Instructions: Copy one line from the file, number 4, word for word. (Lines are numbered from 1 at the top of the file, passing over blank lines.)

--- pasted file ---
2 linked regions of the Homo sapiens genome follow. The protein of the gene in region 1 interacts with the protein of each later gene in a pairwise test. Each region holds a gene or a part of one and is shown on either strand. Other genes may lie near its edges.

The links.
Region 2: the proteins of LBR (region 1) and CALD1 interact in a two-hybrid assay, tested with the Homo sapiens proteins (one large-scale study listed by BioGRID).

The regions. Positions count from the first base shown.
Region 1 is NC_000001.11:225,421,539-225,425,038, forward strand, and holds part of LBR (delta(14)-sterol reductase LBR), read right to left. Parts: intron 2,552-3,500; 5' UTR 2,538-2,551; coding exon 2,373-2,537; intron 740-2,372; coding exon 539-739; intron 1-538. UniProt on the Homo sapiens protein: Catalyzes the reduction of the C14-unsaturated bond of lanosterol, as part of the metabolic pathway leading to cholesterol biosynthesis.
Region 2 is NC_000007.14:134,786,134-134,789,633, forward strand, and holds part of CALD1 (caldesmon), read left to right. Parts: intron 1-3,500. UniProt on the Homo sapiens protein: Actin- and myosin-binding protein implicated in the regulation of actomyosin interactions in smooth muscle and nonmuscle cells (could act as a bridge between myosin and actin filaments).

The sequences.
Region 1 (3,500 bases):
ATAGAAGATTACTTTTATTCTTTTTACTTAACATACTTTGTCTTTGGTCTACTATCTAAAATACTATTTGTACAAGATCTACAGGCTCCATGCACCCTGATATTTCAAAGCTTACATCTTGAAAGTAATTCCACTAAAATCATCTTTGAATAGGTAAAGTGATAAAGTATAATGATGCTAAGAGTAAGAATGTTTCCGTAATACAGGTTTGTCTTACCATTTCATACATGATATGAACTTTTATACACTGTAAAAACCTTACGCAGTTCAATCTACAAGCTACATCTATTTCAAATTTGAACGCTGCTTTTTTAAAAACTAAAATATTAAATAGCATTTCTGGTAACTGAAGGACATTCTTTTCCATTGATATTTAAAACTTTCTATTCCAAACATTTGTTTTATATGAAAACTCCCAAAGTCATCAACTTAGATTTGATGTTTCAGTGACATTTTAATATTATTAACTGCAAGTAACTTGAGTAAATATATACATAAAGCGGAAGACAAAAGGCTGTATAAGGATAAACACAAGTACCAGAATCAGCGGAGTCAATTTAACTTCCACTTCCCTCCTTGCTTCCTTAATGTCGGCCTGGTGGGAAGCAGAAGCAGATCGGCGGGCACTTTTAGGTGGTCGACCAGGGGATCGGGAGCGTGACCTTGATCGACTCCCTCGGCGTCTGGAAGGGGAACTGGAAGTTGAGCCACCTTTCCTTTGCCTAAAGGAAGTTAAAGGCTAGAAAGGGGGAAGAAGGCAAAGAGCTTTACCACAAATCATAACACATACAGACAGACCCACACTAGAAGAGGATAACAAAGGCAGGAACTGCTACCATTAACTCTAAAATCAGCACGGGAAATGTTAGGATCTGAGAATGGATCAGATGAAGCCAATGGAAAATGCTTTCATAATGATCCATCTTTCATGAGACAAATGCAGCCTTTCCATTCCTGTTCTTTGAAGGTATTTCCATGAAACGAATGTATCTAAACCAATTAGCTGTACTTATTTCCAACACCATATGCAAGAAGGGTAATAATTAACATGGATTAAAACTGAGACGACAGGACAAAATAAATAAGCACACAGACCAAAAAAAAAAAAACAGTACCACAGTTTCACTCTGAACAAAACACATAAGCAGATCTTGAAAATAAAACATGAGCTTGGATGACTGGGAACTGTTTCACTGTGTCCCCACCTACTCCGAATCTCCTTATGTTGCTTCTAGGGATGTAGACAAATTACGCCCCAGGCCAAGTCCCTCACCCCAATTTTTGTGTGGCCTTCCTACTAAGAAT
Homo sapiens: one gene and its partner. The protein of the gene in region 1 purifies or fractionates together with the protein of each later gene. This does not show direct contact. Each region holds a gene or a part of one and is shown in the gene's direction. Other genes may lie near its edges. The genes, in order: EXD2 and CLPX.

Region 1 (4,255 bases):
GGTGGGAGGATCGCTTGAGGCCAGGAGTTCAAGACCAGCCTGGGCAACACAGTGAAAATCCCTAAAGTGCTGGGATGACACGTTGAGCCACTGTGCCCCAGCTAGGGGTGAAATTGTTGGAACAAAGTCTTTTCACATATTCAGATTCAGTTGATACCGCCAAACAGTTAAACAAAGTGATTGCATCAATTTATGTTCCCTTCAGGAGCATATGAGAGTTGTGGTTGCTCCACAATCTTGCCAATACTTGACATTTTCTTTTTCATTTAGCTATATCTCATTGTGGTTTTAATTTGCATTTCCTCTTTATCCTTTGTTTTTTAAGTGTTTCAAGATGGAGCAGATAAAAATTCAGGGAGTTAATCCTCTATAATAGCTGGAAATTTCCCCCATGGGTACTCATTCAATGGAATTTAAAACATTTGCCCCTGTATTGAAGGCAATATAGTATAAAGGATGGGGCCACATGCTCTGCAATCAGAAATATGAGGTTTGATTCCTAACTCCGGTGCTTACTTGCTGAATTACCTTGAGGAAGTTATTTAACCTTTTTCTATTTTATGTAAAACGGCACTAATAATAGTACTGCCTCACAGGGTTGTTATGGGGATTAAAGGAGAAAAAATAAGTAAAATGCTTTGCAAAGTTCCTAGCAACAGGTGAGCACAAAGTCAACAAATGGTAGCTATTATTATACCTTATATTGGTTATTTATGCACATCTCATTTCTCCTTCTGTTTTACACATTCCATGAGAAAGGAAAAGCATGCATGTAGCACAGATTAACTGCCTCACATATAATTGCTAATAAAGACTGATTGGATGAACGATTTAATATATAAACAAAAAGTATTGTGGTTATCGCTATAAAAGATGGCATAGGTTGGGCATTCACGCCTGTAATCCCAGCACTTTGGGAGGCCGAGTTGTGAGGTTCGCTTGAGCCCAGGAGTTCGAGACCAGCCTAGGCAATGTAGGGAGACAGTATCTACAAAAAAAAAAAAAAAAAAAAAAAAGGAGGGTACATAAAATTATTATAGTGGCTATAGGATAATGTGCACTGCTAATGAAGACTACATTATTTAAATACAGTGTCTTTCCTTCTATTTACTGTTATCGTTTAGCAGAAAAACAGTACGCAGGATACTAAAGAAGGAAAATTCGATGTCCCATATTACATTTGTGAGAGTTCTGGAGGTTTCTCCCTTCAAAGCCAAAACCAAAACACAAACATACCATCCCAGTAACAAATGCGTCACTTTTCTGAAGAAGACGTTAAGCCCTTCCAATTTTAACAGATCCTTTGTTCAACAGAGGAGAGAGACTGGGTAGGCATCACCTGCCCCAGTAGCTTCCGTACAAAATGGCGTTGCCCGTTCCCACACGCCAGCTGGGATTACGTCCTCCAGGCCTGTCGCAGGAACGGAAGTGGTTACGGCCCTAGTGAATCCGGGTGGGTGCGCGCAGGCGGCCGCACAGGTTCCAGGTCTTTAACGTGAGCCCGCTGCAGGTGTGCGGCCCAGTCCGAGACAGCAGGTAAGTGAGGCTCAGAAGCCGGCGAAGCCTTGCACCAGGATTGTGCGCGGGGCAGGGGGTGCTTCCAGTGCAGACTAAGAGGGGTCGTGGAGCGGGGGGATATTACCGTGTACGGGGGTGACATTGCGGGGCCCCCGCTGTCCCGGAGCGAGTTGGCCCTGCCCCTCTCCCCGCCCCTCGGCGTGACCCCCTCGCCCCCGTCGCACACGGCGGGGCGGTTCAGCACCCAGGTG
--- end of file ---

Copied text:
The regions. Positions count from the first base shown.